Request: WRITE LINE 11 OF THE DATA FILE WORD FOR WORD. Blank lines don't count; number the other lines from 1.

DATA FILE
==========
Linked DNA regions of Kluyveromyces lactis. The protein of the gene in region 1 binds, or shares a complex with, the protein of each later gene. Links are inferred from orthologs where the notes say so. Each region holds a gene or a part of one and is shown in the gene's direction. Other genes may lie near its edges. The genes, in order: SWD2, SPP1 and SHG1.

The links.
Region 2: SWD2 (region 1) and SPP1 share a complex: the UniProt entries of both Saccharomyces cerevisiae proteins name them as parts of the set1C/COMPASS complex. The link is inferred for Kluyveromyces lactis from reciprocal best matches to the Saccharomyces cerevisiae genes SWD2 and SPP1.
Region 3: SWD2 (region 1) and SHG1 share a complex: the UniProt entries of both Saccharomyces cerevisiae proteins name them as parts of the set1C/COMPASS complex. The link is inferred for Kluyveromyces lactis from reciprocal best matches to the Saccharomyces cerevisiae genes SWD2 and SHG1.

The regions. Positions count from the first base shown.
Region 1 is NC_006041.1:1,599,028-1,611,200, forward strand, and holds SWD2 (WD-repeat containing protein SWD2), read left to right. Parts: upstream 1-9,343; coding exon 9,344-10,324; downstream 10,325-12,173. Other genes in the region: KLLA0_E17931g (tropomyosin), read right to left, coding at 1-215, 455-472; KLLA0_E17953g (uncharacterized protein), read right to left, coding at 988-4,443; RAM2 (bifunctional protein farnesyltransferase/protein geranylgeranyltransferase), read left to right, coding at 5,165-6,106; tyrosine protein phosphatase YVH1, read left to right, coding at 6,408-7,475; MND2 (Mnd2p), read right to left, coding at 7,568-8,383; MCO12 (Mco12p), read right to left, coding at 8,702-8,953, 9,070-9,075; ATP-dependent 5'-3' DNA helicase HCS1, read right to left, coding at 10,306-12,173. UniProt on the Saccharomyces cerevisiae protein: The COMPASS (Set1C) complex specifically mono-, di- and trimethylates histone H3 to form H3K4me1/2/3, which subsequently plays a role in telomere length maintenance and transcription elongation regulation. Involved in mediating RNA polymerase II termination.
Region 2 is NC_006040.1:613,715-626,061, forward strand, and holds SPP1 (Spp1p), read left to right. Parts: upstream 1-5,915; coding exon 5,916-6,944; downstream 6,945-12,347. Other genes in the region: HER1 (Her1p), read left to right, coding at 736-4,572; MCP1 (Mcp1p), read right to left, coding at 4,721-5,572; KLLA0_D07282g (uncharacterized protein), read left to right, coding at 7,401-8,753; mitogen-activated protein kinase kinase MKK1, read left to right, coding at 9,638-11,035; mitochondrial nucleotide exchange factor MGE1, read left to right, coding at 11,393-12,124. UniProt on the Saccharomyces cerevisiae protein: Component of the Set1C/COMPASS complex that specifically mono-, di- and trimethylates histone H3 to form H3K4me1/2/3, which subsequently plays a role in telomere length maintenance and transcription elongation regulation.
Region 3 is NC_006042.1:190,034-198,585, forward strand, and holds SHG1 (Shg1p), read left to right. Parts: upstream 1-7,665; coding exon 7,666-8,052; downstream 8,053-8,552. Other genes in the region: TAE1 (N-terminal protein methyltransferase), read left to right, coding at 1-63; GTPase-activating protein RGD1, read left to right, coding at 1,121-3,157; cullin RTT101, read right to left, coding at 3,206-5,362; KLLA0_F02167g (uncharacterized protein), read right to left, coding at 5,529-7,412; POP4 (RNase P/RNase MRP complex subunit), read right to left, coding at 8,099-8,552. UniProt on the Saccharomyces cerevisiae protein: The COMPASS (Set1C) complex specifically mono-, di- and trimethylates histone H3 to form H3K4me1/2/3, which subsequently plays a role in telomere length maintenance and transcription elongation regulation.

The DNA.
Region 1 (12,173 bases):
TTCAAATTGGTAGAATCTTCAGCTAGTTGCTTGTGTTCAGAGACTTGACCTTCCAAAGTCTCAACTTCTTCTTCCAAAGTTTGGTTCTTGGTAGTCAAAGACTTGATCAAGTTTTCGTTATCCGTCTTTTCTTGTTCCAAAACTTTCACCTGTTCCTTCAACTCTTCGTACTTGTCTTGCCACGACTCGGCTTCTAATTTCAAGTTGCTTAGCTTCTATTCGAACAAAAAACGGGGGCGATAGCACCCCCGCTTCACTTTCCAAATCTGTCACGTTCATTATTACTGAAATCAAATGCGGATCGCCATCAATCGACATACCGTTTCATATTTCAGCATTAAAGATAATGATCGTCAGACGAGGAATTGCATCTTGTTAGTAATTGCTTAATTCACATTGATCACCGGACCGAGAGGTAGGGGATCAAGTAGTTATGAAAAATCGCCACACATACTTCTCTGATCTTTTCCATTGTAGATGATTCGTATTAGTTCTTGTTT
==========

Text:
TTCAAATTGGTAGAATCTTCAGCTAGTTGCTTGTGTTCAGAGACTTGACCTTCCAAAGTCTCAACTTCTTCTTCCAAAGTTTGGTTCTTGGTAGTCAAAGACTTGATCAAGTTTTCGTTATCCGTCTTTTCTTGTTCCAAAACTTTCACCTGTTCCTTCAACTCTTCGTACTTGTCTTGCCACGACTCGGCTTCTAATTTCAAGTTGCTTAGCTTCTATTCGAACAAAAAACGGGGGCGATAGCACCCCCGCTTCACTTTCCAAATCTGTCACGTTCATTATTACTGAAATCAAATGCGGATCGCCATCAATCGACATACCGTTTCATATTTCAGCATTAAAGATAATGATCGTCAGACGAGGAATTGCATCTTGTTAGTAATTGCTTAATTCACATTGATCACCGGACCGAGAGGTAGGGGATCAAGTAGTTATGAAAAATCGCCACACATACTTCTCTGATCTTTTCCATTGTAGATGATTCGTATTAGTTCTTGTTT